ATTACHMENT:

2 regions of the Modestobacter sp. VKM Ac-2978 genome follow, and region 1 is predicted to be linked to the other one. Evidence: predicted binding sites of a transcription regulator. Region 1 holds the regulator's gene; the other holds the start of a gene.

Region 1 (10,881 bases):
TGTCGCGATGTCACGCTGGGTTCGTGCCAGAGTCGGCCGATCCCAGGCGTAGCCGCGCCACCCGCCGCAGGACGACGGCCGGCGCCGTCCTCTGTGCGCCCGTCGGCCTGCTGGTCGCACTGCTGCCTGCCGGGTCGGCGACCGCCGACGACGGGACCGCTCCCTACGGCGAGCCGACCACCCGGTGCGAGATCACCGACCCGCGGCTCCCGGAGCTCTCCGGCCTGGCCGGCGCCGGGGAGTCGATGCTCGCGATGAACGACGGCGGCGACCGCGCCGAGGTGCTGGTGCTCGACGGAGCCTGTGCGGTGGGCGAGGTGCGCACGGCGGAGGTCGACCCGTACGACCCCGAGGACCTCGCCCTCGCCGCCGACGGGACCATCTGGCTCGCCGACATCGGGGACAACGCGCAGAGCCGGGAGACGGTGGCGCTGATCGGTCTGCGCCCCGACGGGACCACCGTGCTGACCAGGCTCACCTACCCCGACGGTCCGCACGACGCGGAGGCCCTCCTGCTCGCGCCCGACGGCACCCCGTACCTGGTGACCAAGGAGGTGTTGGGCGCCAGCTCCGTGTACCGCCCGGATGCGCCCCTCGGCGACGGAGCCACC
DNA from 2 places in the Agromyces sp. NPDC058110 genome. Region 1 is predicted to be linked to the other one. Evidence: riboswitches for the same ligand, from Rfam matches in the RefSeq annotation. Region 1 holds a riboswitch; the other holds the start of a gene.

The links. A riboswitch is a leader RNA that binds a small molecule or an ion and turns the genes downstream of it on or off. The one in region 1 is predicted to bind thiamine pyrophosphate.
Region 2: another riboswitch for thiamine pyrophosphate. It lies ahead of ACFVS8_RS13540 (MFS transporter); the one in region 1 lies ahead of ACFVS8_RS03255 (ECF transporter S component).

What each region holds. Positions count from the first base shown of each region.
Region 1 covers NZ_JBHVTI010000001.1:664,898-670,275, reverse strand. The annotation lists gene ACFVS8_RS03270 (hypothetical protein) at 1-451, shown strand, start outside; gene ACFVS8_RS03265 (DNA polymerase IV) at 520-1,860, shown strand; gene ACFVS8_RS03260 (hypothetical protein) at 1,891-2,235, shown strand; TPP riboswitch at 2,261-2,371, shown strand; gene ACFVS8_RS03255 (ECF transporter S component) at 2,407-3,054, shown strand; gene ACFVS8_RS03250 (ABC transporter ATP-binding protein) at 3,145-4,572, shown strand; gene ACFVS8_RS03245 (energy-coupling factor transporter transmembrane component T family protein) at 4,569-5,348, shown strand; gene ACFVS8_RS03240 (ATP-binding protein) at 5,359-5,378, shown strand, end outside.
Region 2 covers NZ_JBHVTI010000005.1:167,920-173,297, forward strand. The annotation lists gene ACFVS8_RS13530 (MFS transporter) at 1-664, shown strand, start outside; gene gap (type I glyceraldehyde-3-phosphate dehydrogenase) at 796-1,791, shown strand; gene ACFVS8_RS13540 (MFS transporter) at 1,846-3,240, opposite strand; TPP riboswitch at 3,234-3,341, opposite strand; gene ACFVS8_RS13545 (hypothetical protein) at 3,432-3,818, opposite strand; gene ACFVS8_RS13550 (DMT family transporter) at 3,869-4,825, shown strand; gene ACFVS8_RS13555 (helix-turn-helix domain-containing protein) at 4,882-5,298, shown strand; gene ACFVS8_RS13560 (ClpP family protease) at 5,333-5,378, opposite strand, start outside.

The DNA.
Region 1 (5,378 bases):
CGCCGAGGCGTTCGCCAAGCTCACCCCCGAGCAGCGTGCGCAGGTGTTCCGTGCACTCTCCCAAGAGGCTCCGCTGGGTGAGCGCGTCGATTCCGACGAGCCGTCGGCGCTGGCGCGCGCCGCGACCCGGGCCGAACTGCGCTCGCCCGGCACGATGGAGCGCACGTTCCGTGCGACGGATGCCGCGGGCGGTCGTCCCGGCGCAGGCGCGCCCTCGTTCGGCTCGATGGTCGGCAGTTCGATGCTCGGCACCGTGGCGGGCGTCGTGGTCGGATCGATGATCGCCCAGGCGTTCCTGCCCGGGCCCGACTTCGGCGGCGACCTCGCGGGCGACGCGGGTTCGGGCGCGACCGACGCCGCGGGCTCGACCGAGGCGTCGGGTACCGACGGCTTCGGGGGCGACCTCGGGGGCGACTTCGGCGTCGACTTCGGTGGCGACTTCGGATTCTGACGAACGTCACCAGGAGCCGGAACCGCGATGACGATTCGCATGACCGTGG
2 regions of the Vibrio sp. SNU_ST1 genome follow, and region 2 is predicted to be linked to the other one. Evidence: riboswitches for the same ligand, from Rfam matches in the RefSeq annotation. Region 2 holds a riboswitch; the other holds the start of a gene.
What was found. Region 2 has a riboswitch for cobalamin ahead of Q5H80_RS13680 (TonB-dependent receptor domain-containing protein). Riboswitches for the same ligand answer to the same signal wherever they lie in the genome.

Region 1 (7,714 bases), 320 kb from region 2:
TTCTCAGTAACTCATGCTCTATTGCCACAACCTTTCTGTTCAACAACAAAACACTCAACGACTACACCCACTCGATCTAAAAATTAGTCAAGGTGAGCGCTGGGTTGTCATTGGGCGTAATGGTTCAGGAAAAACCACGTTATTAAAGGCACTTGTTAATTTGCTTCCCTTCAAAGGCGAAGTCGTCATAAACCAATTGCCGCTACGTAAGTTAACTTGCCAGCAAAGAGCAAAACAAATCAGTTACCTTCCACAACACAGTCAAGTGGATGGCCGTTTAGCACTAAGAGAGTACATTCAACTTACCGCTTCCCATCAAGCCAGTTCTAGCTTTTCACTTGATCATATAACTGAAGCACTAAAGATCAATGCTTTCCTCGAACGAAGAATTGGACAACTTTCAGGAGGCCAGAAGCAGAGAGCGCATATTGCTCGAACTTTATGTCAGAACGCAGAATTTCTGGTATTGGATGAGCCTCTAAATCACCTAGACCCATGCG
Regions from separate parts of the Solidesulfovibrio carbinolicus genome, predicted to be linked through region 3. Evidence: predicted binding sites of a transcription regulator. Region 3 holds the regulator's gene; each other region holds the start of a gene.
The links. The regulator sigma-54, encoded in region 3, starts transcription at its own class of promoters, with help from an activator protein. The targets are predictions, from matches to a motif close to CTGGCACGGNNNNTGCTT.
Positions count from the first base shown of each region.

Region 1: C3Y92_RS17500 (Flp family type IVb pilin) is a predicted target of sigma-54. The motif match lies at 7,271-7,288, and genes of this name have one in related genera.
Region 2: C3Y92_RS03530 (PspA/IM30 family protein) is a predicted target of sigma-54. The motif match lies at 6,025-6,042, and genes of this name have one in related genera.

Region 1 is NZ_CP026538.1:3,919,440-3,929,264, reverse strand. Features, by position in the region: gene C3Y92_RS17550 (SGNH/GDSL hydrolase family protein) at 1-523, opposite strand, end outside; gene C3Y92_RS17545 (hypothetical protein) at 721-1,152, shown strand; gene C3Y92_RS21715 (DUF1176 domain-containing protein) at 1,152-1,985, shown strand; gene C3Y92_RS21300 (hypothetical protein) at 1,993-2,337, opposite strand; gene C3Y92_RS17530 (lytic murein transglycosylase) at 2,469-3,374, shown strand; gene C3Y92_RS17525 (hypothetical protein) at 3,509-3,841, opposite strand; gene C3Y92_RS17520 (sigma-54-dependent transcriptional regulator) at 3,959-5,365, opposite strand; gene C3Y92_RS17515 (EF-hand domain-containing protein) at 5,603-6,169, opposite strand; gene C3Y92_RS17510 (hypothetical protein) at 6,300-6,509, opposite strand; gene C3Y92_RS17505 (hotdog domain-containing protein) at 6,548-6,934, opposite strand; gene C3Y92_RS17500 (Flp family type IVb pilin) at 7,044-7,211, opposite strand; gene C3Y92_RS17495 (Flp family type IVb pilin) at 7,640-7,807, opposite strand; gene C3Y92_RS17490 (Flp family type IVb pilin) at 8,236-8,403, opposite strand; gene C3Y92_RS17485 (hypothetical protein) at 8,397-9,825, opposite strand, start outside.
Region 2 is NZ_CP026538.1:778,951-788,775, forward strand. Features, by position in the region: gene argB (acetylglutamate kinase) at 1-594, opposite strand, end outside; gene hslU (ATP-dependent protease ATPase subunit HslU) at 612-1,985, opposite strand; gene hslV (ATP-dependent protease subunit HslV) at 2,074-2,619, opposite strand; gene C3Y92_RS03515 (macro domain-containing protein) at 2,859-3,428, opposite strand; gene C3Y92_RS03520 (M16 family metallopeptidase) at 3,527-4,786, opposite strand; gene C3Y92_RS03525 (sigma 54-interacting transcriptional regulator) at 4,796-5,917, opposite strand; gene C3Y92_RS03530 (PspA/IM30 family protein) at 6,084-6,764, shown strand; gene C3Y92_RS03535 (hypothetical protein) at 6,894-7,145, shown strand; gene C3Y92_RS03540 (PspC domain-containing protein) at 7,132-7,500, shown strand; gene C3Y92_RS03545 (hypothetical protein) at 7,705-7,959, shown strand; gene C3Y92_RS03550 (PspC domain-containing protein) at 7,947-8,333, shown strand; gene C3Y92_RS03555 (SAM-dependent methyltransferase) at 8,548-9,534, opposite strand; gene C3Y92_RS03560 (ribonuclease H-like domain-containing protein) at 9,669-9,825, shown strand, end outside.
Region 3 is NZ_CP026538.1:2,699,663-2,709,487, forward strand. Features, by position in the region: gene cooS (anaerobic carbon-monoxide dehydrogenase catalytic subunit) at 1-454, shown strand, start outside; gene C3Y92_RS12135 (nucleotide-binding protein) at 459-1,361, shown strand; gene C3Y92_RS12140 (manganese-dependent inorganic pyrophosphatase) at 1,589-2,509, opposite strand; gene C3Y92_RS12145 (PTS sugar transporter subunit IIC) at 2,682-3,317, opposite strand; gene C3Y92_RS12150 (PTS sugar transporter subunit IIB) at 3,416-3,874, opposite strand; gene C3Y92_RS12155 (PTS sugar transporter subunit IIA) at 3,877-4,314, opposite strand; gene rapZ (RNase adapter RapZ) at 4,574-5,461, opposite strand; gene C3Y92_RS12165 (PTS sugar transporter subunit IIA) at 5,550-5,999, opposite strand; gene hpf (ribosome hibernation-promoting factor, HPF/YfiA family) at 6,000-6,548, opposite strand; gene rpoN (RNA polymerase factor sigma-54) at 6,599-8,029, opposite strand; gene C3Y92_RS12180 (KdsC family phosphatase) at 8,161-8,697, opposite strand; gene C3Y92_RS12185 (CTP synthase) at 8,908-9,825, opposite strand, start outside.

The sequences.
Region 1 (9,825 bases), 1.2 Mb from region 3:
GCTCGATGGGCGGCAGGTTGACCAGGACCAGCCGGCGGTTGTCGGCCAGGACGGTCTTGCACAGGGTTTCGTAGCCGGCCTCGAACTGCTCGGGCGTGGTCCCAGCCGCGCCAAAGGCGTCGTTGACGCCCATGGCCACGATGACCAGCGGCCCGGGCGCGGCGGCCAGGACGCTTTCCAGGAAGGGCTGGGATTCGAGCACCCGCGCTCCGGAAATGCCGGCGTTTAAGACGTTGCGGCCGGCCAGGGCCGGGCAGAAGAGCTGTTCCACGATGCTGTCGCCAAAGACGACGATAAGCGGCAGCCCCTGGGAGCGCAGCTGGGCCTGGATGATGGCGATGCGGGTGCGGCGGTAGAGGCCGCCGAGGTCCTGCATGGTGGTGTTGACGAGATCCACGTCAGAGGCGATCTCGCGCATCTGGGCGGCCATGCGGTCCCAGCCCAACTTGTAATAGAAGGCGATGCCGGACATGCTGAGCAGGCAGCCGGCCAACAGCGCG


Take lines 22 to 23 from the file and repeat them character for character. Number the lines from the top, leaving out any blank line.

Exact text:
Region 1 is NZ_CP026538.1:3,919,440-3,929,264, reverse strand. Features, by position in the region: gene C3Y92_RS17550 (SGNH/GDSL hydrolase family protein) at 1-523, opposite strand, end outside; gene C3Y92_RS17545 (hypothetical protein) at 721-1,152, shown strand; gene C3Y92_RS21715 (DUF1176 domain-containing protein) at 1,152-1,985, shown strand; gene C3Y92_RS21300 (hypothetical protein) at 1,993-2,337, opposite strand; gene C3Y92_RS17530 (lytic murein transglycosylase) at 2,469-3,374, shown strand; gene C3Y92_RS17525 (hypothetical protein) at 3,509-3,841, opposite strand; gene C3Y92_RS17520 (sigma-54-dependent transcriptional regulator) at 3,959-5,365, opposite strand; gene C3Y92_RS17515 (EF-hand domain-containing protein) at 5,603-6,169, opposite strand; gene C3Y92_RS17510 (hypothetical protein) at 6,300-6,509, opposite strand; gene C3Y92_RS17505 (hotdog domain-containing protein) at 6,548-6,934, opposite strand; gene C3Y92_RS17500 (Flp family type IVb pilin) at 7,044-7,211, opposite strand; gene C3Y92_RS17495 (Flp family type IVb pilin) at 7,640-7,807, opposite strand; gene C3Y92_RS17490 (Flp family type IVb pilin) at 8,236-8,403, opposite strand; gene C3Y92_RS17485 (hypothetical protein) at 8,397-9,825, opposite strand, start outside.
Region 2 is NZ_CP026538.1:778,951-788,775, forward strand. Features, by position in the region: gene argB (acetylglutamate kinase) at 1-594, opposite strand, end outside; gene hslU (ATP-dependent protease ATPase subunit HslU) at 612-1,985, opposite strand; gene hslV (ATP-dependent protease subunit HslV) at 2,074-2,619, opposite strand; gene C3Y92_RS03515 (macro domain-containing protein) at 2,859-3,428, opposite strand; gene C3Y92_RS03520 (M16 family metallopeptidase) at 3,527-4,786, opposite strand; gene C3Y92_RS03525 (sigma 54-interacting transcriptional regulator) at 4,796-5,917, opposite strand; gene C3Y92_RS03530 (PspA/IM30 family protein) at 6,084-6,764, shown strand; gene C3Y92_RS03535 (hypothetical protein) at 6,894-7,145, shown strand; gene C3Y92_RS03540 (PspC domain-containing protein) at 7,132-7,500, shown strand; gene C3Y92_RS03545 (hypothetical protein) at 7,705-7,959, shown strand; gene C3Y92_RS03550 (PspC domain-containing protein) at 7,947-8,333, shown strand; gene C3Y92_RS03555 (SAM-dependent methyltransferase) at 8,548-9,534, opposite strand; gene C3Y92_RS03560 (ribonuclease H-like domain-containing protein) at 9,669-9,825, shown strand, end outside.